Are you giving your children too much money?
Author of Practical Steps to Financial Independence and business and finance coach, Mr. Usiere Uko, writes about teaching our children the value of money.
The subject of how to make and manage money is not discussed in most homes. Most parents hardly make the conscious efforts to teach their children how to manage money.
Some parents have challenges in managing money themselves, hence cannot offer what they do not have. Others may neither have the time nor see the need to create an environment that will enable them to learn valuable money lesson as they are growing up. They believe their children should not suffer the deprivation they experienced growing up. They think, if they have the money, why put their children through the stress? Many are not aware of the fact that the struggle they faced while growing up made them into who they are today. Without that struggle, their lives would have turned out differently.
Many children have no clue how their parents make money. Many think that you can walk up to an ATM and collect money as much as you want. At 10, my daughter was surprised when we visited an ATM and I was not able to collect the amount of money I wanted due to insufficient funds. I had to explain to her that the reason I could not withdraw that amount was that I did not have enough money in the account; hence, I had to reduce the amount I wanted to withdraw.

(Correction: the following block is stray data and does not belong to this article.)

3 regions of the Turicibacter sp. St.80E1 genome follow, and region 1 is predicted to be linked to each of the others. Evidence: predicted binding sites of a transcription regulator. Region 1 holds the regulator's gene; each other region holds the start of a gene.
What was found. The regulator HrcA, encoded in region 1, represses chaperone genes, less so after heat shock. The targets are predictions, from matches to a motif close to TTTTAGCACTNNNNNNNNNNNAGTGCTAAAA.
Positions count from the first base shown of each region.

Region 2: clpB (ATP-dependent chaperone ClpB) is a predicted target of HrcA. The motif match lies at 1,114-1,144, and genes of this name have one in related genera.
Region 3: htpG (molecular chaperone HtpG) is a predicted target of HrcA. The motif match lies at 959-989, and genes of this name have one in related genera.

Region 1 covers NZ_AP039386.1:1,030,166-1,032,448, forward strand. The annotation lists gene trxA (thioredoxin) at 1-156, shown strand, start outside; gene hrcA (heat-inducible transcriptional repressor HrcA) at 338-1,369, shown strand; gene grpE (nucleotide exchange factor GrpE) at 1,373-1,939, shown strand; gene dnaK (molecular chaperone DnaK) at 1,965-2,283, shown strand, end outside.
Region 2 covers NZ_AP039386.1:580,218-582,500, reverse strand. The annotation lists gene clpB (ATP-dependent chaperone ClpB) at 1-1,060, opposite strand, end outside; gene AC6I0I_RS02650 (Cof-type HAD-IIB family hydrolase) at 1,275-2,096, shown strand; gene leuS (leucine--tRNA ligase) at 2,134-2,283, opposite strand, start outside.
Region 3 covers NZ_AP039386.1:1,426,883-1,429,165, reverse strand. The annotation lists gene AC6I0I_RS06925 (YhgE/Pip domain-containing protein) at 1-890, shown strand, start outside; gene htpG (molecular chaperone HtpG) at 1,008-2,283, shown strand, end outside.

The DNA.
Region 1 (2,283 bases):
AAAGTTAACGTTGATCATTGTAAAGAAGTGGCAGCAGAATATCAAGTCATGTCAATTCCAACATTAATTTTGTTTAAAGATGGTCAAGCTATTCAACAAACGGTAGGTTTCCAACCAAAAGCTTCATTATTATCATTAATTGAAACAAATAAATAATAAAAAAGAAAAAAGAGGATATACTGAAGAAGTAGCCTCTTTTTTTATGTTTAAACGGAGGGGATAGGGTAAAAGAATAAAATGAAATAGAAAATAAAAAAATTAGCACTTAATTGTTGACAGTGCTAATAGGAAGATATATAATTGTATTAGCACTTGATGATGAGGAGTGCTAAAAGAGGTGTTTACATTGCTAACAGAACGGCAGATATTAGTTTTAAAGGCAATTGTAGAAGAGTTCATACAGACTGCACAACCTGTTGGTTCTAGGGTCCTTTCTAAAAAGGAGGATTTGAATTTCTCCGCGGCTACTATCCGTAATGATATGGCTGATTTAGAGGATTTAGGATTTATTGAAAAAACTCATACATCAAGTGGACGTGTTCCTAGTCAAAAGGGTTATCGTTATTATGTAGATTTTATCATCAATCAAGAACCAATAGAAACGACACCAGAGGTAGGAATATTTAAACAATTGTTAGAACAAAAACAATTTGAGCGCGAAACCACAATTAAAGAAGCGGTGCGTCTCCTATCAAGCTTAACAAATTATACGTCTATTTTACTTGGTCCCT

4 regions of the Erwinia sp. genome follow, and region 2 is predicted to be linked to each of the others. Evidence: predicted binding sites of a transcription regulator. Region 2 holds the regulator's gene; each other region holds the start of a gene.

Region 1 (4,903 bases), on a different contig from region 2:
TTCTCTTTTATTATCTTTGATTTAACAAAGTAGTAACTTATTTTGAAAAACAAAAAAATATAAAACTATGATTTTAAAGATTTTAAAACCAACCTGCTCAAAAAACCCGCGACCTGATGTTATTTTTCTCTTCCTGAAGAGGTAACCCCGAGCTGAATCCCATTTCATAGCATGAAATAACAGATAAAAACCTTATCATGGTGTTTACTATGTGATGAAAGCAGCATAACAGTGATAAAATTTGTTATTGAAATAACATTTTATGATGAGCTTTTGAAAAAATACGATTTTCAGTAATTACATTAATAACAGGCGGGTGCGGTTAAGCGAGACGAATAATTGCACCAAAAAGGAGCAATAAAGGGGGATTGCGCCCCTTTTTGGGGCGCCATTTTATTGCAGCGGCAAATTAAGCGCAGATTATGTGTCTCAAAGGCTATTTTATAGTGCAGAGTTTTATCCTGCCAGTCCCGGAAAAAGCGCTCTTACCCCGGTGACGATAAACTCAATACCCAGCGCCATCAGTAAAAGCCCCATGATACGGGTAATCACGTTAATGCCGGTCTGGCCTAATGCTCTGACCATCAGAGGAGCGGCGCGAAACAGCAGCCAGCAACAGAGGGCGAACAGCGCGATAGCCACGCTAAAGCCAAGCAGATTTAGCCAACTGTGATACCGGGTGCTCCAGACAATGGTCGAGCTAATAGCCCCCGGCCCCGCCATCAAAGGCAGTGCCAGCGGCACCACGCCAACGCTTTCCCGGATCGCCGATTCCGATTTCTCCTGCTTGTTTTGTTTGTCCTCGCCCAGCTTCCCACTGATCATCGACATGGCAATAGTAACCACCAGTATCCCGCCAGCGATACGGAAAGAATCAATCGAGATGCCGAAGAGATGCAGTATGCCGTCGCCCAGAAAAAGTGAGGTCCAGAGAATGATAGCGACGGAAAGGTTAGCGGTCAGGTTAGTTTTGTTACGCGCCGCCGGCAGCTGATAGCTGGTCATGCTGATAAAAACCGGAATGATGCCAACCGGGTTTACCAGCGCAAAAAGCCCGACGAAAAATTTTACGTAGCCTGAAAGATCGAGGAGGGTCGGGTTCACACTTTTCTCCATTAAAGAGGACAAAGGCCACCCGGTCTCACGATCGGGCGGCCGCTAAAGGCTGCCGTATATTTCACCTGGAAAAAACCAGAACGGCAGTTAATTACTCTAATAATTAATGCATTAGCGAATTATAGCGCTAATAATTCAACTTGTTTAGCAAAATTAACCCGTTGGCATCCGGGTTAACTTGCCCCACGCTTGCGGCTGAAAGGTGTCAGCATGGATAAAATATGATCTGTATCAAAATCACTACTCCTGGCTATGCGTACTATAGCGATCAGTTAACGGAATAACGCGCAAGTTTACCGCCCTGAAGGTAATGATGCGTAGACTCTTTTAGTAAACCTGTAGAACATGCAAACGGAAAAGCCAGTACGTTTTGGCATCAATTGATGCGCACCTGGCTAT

Raising street-smart children
The first thing that comes to the mind of most children when they see money is what to buy with it. Many carry this into adulthood. Many have no idea their job is to grow whatever comes into their hands, hence the need to have savings and investments, no matter how little they earn.
I attended a Parent-Teacher Association meeting in my children’s school sometime ago and during the matters arising session, one parent stood up to complain bitterly how her child was taken advantage of during the Talent Hunt Day set aside for students to showcase their talents and a trade fair. A fellow student sold her son a tiny slice of pizza for about N800. She felt her son was exploited and demanded the school to ban stalls from operating during the talent hunt day to forestall a recurrence.
One of the dads who spoke on the issue did a good job of it. He stated clearly that parents ought to bring up their children to be street smart in order to understand the value of money. This includes not giving them too much money to play with. If the boy in question had less money and an idea of the cost of things, he would think twice before making the decision to shell out so much for one slice of pizza, since he still needed to buy drinks, ice cream and other things. For the prudent one, he would set aside part of the money for his piggy bank.
No one put a gun to his head to buy the overpriced pizza. There were offer and acceptance. He ought to have negotiated, which might make him understand that the piece of pizza was too expensive. The parents cannot be looking over his shoulder all the time.